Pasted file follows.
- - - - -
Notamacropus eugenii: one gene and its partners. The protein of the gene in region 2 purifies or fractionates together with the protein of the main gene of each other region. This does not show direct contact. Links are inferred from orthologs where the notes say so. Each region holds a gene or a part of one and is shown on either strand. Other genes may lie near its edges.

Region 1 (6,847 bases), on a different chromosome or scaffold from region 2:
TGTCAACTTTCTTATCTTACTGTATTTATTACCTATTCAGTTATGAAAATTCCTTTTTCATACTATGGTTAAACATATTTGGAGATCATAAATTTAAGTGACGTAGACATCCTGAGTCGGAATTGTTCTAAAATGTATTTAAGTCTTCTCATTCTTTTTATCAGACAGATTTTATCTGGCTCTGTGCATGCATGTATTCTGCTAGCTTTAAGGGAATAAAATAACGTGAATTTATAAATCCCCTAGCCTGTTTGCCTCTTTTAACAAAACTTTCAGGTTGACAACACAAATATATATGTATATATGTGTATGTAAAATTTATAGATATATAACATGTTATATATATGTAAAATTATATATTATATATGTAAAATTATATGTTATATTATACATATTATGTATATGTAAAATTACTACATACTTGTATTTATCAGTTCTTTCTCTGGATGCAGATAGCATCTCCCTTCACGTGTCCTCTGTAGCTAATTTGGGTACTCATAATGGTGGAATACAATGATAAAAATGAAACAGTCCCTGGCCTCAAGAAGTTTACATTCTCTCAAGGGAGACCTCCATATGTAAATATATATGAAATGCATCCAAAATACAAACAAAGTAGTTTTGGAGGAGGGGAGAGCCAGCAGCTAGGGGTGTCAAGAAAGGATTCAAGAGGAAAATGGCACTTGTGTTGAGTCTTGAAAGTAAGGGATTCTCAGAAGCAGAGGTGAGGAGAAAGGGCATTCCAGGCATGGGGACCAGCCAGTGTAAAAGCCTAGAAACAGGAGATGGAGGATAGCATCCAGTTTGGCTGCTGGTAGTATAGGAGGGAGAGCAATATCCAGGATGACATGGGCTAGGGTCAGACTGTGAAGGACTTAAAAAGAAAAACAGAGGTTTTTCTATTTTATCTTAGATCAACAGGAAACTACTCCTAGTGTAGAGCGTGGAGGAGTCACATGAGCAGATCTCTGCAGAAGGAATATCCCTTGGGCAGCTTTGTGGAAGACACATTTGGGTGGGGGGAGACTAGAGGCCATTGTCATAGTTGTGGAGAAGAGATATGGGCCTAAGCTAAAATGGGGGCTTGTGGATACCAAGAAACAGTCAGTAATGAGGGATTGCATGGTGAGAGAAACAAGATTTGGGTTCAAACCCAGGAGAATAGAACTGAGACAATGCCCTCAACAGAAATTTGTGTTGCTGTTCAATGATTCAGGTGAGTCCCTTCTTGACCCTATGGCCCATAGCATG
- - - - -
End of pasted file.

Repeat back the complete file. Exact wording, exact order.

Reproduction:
Notamacropus eugenii: one gene and its partners. The protein of the gene in region 2 purifies or fractionates together with the protein of the main gene of each other region. This does not show direct contact. Links are inferred from orthologs where the notes say so. Each region holds a gene or a part of one and is shown on either strand. Other genes may lie near its edges.

Region 1 (6,847 bases), on a different chromosome or scaffold from region 2:
TGTCAACTTTCTTATCTTACTGTATTTATTACCTATTCAGTTATGAAAATTCCTTTTTCATACTATGGTTAAACATATTTGGAGATCATAAATTTAAGTGACGTAGACATCCTGAGTCGGAATTGTTCTAAAATGTATTTAAGTCTTCTCATTCTTTTTATCAGACAGATTTTATCTGGCTCTGTGCATGCATGTATTCTGCTAGCTTTAAGGGAATAAAATAACGTGAATTTATAAATCCCCTAGCCTGTTTGCCTCTTTTAACAAAACTTTCAGGTTGACAACACAAATATATATGTATATATGTGTATGTAAAATTTATAGATATATAACATGTTATATATATGTAAAATTATATATTATATATGTAAAATTATATGTTATATTATACATATTATGTATATGTAAAATTACTACATACTTGTATTTATCAGTTCTTTCTCTGGATGCAGATAGCATCTCCCTTCACGTGTCCTCTGTAGCTAATTTGGGTACTCATAATGGTGGAATACAATGATAAAAATGAAACAGTCCCTGGCCTCAAGAAGTTTACATTCTCTCAAGGGAGACCTCCATATGTAAATATATATGAAATGCATCCAAAATACAAACAAAGTAGTTTTGGAGGAGGGGAGAGCCAGCAGCTAGGGGTGTCAAGAAAGGATTCAAGAGGAAAATGGCACTTGTGTTGAGTCTTGAAAGTAAGGGATTCTCAGAAGCAGAGGTGAGGAGAAAGGGCATTCCAGGCATGGGGACCAGCCAGTGTAAAAGCCTAGAAACAGGAGATGGAGGATAGCATCCAGTTTGGCTGCTGGTAGTATAGGAGGGAGAGCAATATCCAGGATGACATGGGCTAGGGTCAGACTGTGAAGGACTTAAAAAGAAAAACAGAGGTTTTTCTATTTTATCTTAGATCAACAGGAAACTACTCCTAGTGTAGAGCGTGGAGGAGTCACATGAGCAGATCTCTGCAGAAGGAATATCCCTTGGGCAGCTTTGTGGAAGACACATTTGGGTGGGGGGAGACTAGAGGCCATTGTCATAGTTGTGGAGAAGAGATATGGGCCTAAGCTAAAATGGGGGCTTGTGGATACCAAGAAACAGTCAGTAATGAGGGATTGCATGGTGAGAGAAACAAGATTTGGGTTCAAACCCAGGAGAATAGAACTGAGACAATGCCCTCAACAGAAATTTGTGTTGCTGTTCAATGATTCAGGTGAGTCCCTTCTTGACCCTATGGCCCATAGCATG